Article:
Download the September 2004 issue of the Canine Chronicle.
Just last year Shadow was nothing but a farm dog, a Border Collie that with a stroke of luck was saved from a messy fate and given a new home and his own wine label. From there he was propelled into canine fame and fortune. Last time we read about Shadow, he was just starting his transition from Fox Creek’s winery dog to Australian wine icon. Since then, it has been nothing but a whirlwind of fun and loving, travel and revelry. Like Kylie, Thorpie, Delta and Naomi, Shadow has been spotted at all of the big events and glamorous parties around the world. From the Oscars, to the Carnival in Rio, to some of the great sporting events, Shadow has been a guest of the most famous and salubrious types in the world. This week the Canine Chronicle caught up with Shadow back home at the Fox Creek Vineyard in South Australia’s McLaren Vale where he has just launched a white wine, simply called ‘Shadow’s run, The White’. CC spoke with Shadow about fame, travels and all those celebrity run-ins.
Welcome back Shadow. We can’t wait to hear, what’s the last year been like?
Yeah well, really amazing. I thought last year was full on after the release of the original Shadow’s run – what with the TV appearance and all those reviews - but it has been nothing compared to the journey I have been on this year. A dog’s life one day; celebrity status the next.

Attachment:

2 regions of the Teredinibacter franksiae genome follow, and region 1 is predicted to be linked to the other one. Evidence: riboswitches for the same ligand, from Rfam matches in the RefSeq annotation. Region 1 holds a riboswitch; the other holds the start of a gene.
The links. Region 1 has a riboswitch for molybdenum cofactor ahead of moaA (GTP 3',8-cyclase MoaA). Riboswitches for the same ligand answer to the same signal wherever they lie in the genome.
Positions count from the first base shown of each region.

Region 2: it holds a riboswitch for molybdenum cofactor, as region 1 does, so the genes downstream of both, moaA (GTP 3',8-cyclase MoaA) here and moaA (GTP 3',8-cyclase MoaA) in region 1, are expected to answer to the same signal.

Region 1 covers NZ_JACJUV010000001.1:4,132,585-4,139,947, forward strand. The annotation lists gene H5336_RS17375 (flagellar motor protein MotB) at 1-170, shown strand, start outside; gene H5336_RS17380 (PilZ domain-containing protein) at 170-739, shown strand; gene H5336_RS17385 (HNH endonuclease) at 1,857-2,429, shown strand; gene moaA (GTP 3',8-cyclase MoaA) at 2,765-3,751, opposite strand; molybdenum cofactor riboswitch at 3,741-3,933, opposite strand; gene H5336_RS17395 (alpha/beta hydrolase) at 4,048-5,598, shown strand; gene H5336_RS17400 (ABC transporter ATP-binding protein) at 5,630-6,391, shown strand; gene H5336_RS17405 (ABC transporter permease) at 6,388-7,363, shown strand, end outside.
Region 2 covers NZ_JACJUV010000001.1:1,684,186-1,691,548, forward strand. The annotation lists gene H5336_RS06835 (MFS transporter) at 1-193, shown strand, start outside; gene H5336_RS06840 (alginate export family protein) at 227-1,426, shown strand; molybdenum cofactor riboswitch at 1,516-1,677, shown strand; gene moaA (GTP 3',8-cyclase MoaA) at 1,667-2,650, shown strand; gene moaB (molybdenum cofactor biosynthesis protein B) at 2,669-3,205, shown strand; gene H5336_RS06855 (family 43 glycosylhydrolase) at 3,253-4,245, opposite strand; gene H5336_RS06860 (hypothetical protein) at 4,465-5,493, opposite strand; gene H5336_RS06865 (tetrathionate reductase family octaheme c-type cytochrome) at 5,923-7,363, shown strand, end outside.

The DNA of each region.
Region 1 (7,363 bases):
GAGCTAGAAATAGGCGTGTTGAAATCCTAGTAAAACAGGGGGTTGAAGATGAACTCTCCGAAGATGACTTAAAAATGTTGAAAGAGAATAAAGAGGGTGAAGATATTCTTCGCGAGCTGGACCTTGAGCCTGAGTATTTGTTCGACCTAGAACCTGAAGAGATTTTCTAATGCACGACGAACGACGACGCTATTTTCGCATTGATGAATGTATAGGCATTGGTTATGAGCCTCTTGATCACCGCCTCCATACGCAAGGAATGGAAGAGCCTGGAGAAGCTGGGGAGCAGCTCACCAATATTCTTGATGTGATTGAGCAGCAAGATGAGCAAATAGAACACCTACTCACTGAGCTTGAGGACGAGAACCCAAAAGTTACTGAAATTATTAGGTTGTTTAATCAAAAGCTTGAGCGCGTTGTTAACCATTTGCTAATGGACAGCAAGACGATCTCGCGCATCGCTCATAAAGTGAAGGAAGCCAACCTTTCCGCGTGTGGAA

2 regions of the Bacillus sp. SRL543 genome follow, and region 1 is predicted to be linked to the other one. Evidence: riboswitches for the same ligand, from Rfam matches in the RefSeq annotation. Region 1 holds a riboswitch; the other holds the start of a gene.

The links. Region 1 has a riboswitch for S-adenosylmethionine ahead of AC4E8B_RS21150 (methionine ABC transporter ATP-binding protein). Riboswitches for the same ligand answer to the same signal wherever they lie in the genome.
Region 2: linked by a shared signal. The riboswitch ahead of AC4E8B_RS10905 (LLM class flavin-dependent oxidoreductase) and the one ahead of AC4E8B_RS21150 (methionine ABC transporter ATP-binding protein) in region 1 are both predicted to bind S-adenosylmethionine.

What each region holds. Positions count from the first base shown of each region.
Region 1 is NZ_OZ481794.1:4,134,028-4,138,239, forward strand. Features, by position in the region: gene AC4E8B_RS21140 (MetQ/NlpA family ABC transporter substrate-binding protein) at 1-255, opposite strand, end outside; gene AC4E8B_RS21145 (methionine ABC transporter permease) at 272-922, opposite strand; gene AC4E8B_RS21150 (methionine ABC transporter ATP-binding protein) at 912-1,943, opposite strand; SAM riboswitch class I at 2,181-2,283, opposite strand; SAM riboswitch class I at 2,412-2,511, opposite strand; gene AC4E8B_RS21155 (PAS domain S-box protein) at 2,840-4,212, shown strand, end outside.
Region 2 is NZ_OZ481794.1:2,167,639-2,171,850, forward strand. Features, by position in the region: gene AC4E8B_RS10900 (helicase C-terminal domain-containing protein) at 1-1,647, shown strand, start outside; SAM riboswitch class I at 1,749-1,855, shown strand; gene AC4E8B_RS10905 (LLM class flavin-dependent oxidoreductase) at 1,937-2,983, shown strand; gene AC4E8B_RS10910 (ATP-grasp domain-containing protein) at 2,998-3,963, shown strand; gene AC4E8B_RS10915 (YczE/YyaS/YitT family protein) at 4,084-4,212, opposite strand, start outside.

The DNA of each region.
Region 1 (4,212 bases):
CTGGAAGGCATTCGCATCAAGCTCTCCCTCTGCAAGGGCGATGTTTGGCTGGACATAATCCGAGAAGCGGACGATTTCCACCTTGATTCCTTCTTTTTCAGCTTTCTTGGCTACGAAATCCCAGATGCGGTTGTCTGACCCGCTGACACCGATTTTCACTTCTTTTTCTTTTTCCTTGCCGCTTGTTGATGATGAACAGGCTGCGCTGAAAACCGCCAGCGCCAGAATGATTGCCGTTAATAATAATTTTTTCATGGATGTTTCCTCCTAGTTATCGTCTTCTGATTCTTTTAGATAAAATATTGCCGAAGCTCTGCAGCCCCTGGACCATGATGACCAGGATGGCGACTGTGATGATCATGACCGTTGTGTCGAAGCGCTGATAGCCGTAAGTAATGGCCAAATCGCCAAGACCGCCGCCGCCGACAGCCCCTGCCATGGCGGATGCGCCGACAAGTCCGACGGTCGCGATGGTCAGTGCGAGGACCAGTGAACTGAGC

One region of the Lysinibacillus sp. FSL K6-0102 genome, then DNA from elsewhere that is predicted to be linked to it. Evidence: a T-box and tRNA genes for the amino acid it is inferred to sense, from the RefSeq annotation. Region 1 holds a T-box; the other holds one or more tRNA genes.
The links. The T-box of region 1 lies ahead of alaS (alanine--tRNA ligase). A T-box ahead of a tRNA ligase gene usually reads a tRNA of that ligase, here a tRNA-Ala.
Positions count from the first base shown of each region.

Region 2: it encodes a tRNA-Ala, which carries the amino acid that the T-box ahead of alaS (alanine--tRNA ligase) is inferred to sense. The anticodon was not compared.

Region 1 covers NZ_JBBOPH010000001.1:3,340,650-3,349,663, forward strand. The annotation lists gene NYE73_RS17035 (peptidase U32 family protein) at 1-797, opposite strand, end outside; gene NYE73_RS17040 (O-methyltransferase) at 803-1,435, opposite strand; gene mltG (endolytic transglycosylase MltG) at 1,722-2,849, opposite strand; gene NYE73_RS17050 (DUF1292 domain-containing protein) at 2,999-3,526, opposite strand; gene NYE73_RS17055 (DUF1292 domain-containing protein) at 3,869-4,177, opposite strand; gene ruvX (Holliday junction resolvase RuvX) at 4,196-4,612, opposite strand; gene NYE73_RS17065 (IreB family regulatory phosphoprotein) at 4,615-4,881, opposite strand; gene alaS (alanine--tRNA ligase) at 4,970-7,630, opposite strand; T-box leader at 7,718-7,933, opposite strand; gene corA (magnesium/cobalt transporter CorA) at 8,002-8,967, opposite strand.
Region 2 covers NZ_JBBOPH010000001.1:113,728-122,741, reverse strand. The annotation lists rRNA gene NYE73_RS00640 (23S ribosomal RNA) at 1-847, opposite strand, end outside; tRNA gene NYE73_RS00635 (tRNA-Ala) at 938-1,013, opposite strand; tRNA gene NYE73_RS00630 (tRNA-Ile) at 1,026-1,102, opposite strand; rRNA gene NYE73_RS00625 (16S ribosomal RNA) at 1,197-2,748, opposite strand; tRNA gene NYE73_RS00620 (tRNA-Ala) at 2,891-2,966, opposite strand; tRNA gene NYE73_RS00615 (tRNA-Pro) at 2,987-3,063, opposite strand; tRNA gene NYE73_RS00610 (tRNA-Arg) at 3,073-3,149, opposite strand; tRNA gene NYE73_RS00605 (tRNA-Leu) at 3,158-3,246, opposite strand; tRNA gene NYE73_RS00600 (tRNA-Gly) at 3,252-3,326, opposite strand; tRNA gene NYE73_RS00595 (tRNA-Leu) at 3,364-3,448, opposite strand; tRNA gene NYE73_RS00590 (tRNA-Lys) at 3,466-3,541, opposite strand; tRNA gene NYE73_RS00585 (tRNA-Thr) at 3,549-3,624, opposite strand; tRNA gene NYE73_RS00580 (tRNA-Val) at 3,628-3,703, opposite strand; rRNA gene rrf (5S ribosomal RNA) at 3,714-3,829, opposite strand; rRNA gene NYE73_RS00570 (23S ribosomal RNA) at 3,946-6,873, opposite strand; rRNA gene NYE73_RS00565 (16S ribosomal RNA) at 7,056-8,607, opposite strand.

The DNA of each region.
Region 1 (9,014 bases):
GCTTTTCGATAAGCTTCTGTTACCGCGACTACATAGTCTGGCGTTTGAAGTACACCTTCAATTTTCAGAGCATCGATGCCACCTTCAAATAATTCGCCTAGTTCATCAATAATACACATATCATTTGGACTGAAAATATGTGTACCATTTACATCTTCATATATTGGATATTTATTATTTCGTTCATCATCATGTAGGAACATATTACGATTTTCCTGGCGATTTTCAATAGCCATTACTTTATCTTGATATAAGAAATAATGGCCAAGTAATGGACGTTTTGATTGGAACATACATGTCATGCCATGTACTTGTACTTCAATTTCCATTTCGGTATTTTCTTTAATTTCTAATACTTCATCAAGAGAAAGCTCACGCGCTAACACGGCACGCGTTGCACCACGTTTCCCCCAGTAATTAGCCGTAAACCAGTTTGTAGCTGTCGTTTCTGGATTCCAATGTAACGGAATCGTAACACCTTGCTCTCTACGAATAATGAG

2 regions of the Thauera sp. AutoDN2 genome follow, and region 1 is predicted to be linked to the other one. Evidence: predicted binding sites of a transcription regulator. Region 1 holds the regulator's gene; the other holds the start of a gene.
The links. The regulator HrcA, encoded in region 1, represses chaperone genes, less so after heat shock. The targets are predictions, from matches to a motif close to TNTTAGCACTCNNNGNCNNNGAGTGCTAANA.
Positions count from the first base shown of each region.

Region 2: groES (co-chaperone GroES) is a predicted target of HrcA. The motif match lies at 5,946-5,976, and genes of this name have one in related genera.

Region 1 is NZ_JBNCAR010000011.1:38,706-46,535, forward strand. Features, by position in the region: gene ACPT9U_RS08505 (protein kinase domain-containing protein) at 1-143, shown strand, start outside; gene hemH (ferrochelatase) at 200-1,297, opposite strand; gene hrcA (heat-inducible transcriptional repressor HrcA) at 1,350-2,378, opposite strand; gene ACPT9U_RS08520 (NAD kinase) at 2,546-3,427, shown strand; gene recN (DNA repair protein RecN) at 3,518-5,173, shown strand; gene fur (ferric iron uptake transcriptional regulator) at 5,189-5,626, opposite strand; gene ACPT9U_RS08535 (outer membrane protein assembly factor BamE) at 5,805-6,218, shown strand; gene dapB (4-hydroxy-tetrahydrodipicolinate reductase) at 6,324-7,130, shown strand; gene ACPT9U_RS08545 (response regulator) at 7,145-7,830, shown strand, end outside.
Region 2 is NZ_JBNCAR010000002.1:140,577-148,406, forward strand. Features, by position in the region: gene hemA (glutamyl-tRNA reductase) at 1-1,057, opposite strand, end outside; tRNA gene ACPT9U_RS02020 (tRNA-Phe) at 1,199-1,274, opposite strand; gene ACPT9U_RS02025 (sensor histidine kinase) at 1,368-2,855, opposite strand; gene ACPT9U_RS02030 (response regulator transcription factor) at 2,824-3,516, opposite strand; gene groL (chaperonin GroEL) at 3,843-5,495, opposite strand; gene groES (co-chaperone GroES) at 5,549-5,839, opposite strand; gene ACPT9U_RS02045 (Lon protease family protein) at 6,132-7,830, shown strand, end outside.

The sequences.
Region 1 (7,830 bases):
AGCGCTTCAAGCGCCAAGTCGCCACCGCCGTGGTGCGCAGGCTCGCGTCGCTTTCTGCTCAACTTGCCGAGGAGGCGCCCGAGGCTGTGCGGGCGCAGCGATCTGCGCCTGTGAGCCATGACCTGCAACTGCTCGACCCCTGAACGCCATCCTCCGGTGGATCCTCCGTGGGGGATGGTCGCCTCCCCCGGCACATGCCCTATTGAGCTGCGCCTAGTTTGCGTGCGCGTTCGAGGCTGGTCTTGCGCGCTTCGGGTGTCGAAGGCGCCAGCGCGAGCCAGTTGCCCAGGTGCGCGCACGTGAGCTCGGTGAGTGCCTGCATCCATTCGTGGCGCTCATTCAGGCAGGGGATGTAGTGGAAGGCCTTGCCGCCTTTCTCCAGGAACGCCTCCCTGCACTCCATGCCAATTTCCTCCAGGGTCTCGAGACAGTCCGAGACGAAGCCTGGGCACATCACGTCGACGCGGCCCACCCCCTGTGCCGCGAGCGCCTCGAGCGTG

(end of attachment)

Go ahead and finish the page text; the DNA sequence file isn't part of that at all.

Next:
You have travelled to some amazing locations, can you tell us what the highlights were?
Until last year I had never been out of the country so getting to the Taj Mahal and China’s Red Square was truly amazing. I must admit there were a few language barriers in China and as for the Taj, well that’s a decent kennel indeed. And the Carnival in Rio... well I spent most of the time blushing. I thought there were laws against that sort of behaviour.
You have been spotted with some high profile celebrities, can you tell us about some of those experiences?
The invitations to the sporting events were the most fun. I was invited to the Melbourne Cup as the guest of these sisters from New York. Apparently their dad owns some big hotel chain. Anyway we had all sorts of fun shopping before the event and got lots of great pictures. Those two are certainly not camera shy. Another great event was the Grand Prix where I got to run in a celebrity race alongside the F1 cars which was a real rush.
In the last interview, you mentioned talk of a pantomime in London, how did that go?
It was an adaptation of Run Spot Run, called Run Shadow Run… it was actually pretty short, just a few scenes… you know, Dick and Jane watching me, well, run. It was strange because I remember it as an old kids book that my family read aloud while I slept on the fl oor. But as soon as it was a popular show, the critics kept writing stuff like “children’s masterpiece bought to life” and that really blew me away.
What about the Tussaud’s wax museum?
Oh yeah that was a nightmare. I had to stand still for hours and every time I thought I recognised someone from home to have a chat, they were really cold, didn’t even talk back. It took me a while before the penny dropped that Kylie was not being rude, she was just not really there. Good place to see celebrities, not very good to catch up with them.
But you hardly need introduction these days Shadow, what about the invitation to the Royal Danish wedding?